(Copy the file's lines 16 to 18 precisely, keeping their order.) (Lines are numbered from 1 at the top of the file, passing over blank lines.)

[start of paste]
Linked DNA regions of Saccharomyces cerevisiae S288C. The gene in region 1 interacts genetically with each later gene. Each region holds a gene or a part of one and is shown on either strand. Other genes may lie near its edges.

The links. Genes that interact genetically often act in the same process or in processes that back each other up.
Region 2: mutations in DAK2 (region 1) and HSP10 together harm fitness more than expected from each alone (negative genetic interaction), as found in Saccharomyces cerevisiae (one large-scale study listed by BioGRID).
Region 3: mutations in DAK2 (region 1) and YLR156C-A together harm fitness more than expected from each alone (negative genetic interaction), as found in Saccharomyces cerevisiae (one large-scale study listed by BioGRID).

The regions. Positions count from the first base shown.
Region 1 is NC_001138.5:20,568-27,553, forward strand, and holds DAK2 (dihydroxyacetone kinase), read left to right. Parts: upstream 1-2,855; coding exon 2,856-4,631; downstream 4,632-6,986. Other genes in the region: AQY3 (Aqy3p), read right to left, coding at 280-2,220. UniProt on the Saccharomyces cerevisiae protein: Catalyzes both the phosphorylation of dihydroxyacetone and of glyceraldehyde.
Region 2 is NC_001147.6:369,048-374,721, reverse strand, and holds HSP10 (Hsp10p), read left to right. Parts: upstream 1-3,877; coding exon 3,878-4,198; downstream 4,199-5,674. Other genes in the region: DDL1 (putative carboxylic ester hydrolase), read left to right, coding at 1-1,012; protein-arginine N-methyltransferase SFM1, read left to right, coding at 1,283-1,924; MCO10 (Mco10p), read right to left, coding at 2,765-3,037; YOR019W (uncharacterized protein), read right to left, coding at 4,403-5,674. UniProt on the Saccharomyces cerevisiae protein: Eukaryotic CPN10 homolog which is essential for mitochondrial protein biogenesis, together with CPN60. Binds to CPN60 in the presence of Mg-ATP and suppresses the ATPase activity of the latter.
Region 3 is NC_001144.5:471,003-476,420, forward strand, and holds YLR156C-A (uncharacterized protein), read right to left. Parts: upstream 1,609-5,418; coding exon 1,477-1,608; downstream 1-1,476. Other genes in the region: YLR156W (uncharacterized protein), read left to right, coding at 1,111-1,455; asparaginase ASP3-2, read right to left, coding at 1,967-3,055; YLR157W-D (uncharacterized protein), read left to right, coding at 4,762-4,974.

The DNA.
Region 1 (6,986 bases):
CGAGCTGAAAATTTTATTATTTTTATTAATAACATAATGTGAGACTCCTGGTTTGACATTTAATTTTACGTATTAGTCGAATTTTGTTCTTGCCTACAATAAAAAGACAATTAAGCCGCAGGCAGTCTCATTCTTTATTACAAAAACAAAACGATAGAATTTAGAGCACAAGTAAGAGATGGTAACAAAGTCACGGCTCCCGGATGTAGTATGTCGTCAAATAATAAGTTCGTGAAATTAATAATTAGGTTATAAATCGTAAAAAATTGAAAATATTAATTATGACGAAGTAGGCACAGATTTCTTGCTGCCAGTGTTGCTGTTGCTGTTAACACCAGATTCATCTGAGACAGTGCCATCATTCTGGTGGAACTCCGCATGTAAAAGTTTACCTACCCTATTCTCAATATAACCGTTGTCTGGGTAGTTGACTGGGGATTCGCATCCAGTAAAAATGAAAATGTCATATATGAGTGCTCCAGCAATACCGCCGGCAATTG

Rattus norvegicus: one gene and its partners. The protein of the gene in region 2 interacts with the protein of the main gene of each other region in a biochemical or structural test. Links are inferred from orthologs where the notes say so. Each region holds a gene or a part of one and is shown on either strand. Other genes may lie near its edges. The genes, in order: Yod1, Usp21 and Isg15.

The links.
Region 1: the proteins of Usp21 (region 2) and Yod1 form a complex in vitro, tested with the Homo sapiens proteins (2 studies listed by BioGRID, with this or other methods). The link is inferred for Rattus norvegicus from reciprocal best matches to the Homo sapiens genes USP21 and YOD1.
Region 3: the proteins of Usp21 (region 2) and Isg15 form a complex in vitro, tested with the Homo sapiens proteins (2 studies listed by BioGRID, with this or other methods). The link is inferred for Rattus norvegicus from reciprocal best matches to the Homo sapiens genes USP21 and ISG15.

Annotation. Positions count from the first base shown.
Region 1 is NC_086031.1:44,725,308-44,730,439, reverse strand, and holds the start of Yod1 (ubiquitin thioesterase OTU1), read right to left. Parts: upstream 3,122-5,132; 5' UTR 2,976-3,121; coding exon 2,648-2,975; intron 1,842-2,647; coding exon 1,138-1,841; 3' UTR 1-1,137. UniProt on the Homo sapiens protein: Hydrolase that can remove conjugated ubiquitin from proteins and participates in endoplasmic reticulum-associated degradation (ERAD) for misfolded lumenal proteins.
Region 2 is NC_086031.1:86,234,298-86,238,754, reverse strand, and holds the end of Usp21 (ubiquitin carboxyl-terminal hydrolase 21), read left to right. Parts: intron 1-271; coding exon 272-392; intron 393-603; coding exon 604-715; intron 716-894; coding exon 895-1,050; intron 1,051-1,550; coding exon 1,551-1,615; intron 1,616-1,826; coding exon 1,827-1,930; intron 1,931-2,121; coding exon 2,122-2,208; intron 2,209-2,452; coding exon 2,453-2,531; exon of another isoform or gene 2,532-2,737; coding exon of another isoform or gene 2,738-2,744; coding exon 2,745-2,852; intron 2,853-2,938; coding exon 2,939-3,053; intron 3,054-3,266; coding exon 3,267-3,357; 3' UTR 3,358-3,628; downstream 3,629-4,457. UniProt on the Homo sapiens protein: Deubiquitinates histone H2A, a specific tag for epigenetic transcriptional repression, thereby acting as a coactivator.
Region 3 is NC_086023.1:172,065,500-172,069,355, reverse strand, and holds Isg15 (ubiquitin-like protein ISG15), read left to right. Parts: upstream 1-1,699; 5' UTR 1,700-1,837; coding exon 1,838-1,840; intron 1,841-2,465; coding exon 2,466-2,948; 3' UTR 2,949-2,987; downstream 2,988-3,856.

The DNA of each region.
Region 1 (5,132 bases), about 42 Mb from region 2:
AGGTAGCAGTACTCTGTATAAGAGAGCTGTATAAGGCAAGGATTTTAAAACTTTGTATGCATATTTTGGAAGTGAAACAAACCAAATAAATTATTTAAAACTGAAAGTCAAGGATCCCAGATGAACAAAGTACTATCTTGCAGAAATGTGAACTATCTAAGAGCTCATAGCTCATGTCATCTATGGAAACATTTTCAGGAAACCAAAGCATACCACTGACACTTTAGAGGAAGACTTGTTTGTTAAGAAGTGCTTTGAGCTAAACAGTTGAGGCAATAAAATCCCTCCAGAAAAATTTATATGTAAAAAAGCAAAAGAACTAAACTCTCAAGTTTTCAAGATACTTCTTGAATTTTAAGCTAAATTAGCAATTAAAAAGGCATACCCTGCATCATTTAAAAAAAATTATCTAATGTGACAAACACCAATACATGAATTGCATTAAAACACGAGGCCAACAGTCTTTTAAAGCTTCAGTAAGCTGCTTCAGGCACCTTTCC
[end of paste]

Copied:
Annotation. Positions count from the first base shown.
Region 1 is NC_086031.1:44,725,308-44,730,439, reverse strand, and holds the start of Yod1 (ubiquitin thioesterase OTU1), read right to left. Parts: upstream 3,122-5,132; 5' UTR 2,976-3,121; coding exon 2,648-2,975; intron 1,842-2,647; coding exon 1,138-1,841; 3' UTR 1-1,137. UniProt on the Homo sapiens protein: Hydrolase that can remove conjugated ubiquitin from proteins and participates in endoplasmic reticulum-associated degradation (ERAD) for misfolded lumenal proteins.
Region 2 is NC_086031.1:86,234,298-86,238,754, reverse strand, and holds the end of Usp21 (ubiquitin carboxyl-terminal hydrolase 21), read left to right. Parts: intron 1-271; coding exon 272-392; intron 393-603; coding exon 604-715; intron 716-894; coding exon 895-1,050; intron 1,051-1,550; coding exon 1,551-1,615; intron 1,616-1,826; coding exon 1,827-1,930; intron 1,931-2,121; coding exon 2,122-2,208; intron 2,209-2,452; coding exon 2,453-2,531; exon of another isoform or gene 2,532-2,737; coding exon of another isoform or gene 2,738-2,744; coding exon 2,745-2,852; intron 2,853-2,938; coding exon 2,939-3,053; intron 3,054-3,266; coding exon 3,267-3,357; 3' UTR 3,358-3,628; downstream 3,629-4,457. UniProt on the Homo sapiens protein: Deubiquitinates histone H2A, a specific tag for epigenetic transcriptional repression, thereby acting as a coactivator.